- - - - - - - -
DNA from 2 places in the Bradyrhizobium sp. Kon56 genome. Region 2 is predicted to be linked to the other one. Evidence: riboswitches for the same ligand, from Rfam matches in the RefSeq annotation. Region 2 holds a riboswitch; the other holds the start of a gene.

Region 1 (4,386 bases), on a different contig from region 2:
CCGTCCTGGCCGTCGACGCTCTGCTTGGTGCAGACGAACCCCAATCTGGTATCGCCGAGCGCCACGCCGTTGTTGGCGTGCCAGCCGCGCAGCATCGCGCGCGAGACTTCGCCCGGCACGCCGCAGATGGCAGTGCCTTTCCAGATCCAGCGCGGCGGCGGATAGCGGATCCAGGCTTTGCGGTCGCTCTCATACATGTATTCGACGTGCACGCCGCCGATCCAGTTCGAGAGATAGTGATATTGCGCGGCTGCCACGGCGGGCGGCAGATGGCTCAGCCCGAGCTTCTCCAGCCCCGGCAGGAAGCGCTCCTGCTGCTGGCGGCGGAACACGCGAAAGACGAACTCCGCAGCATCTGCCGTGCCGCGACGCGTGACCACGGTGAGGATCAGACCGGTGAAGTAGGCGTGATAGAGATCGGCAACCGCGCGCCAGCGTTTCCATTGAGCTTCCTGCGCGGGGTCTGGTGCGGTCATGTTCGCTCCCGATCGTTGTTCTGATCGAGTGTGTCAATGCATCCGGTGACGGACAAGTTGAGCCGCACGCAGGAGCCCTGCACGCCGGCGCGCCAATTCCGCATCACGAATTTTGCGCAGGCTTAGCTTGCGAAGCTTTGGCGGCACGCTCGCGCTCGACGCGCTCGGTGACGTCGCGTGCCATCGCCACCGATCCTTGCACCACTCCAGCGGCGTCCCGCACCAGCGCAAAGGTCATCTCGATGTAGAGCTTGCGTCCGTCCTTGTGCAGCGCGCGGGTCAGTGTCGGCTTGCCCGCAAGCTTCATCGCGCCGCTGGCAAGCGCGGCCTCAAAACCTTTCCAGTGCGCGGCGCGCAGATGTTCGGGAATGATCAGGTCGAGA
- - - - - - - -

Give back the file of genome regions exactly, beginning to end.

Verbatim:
DNA from 2 places in the Bradyrhizobium sp. Kon56 genome. Region 2 is predicted to be linked to the other one. Evidence: riboswitches for the same ligand, from Rfam matches in the RefSeq annotation. Region 2 holds a riboswitch; the other holds the start of a gene.

Region 1 (4,386 bases), on a different contig from region 2:
CCGTCCTGGCCGTCGACGCTCTGCTTGGTGCAGACGAACCCCAATCTGGTATCGCCGAGCGCCACGCCGTTGTTGGCGTGCCAGCCGCGCAGCATCGCGCGCGAGACTTCGCCCGGCACGCCGCAGATGGCAGTGCCTTTCCAGATCCAGCGCGGCGGCGGATAGCGGATCCAGGCTTTGCGGTCGCTCTCATACATGTATTCGACGTGCACGCCGCCGATCCAGTTCGAGAGATAGTGATATTGCGCGGCTGCCACGGCGGGCGGCAGATGGCTCAGCCCGAGCTTCTCCAGCCCCGGCAGGAAGCGCTCCTGCTGCTGGCGGCGGAACACGCGAAAGACGAACTCCGCAGCATCTGCCGTGCCGCGACGCGTGACCACGGTGAGGATCAGACCGGTGAAGTAGGCGTGATAGAGATCGGCAACCGCGCGCCAGCGTTTCCATTGAGCTTCCTGCGCGGGGTCTGGTGCGGTCATGTTCGCTCCCGATCGTTGTTCTGATCGAGTGTGTCAATGCATCCGGTGACGGACAAGTTGAGCCGCACGCAGGAGCCCTGCACGCCGGCGCGCCAATTCCGCATCACGAATTTTGCGCAGGCTTAGCTTGCGAAGCTTTGGCGGCACGCTCGCGCTCGACGCGCTCGGTGACGTCGCGTGCCATCGCCACCGATCCTTGCACCACTCCAGCGGCGTCCCGCACCAGCGCAAAGGTCATCTCGATGTAGAGCTTGCGTCCGTCCTTGTGCAGCGCGCGGGTCAGTGTCGGCTTGCCCGCAAGCTTCATCGCGCCGCTGGCAAGCGCGGCCTCAAAACCTTTCCAGTGCGCGGCGCGCAGATGTTCGGGAATGATCAGGTCGAGA